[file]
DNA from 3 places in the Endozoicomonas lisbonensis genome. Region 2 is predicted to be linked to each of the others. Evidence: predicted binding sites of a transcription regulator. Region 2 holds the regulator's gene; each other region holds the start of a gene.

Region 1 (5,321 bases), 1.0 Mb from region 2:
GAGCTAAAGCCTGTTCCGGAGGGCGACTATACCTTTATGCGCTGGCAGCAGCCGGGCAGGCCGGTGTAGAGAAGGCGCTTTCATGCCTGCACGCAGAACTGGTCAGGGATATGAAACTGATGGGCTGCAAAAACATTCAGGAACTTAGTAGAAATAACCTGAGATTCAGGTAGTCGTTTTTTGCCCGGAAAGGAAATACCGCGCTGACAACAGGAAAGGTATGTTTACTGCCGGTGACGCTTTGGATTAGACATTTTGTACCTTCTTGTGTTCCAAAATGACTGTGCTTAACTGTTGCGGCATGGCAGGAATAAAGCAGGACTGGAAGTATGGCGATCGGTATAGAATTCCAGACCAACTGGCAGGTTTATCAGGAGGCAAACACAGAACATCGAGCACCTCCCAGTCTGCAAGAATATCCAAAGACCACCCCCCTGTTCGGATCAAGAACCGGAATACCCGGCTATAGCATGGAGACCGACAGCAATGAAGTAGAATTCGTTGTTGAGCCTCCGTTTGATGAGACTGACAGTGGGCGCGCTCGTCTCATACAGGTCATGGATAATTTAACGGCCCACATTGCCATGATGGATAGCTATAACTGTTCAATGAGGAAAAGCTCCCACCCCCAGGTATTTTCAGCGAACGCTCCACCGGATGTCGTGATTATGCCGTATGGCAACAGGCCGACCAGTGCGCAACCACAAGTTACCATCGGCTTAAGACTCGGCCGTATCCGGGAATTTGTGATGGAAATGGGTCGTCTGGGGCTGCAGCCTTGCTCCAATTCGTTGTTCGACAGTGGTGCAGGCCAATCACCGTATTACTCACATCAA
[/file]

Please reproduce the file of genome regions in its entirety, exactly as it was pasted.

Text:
DNA from 3 places in the Endozoicomonas lisbonensis genome. Region 2 is predicted to be linked to each of the others. Evidence: predicted binding sites of a transcription regulator. Region 2 holds the regulator's gene; each other region holds the start of a gene.

Region 1 (5,321 bases), 1.0 Mb from region 2:
GAGCTAAAGCCTGTTCCGGAGGGCGACTATACCTTTATGCGCTGGCAGCAGCCGGGCAGGCCGGTGTAGAGAAGGCGCTTTCATGCCTGCACGCAGAACTGGTCAGGGATATGAAACTGATGGGCTGCAAAAACATTCAGGAACTTAGTAGAAATAACCTGAGATTCAGGTAGTCGTTTTTTGCCCGGAAAGGAAATACCGCGCTGACAACAGGAAAGGTATGTTTACTGCCGGTGACGCTTTGGATTAGACATTTTGTACCTTCTTGTGTTCCAAAATGACTGTGCTTAACTGTTGCGGCATGGCAGGAATAAAGCAGGACTGGAAGTATGGCGATCGGTATAGAATTCCAGACCAACTGGCAGGTTTATCAGGAGGCAAACACAGAACATCGAGCACCTCCCAGTCTGCAAGAATATCCAAAGACCACCCCCCTGTTCGGATCAAGAACCGGAATACCCGGCTATAGCATGGAGACCGACAGCAATGAAGTAGAATTCGTTGTTGAGCCTCCGTTTGATGAGACTGACAGTGGGCGCGCTCGTCTCATACAGGTCATGGATAATTTAACGGCCCACATTGCCATGATGGATAGCTATAACTGTTCAATGAGGAAAAGCTCCCACCCCCAGGTATTTTCAGCGAACGCTCCACCGGATGTCGTGATTATGCCGTATGGCAACAGGCCGACCAGTGCGCAACCACAAGTTACCATCGGCTTAAGACTCGGCCGTATCCGGGAATTTGTGATGGAAATGGGTCGTCTGGGGCTGCAGCCTTGCTCCAATTCGTTGTTCGACAGTGGTGCAGGCCAATCACCGTATTACTCACATCAA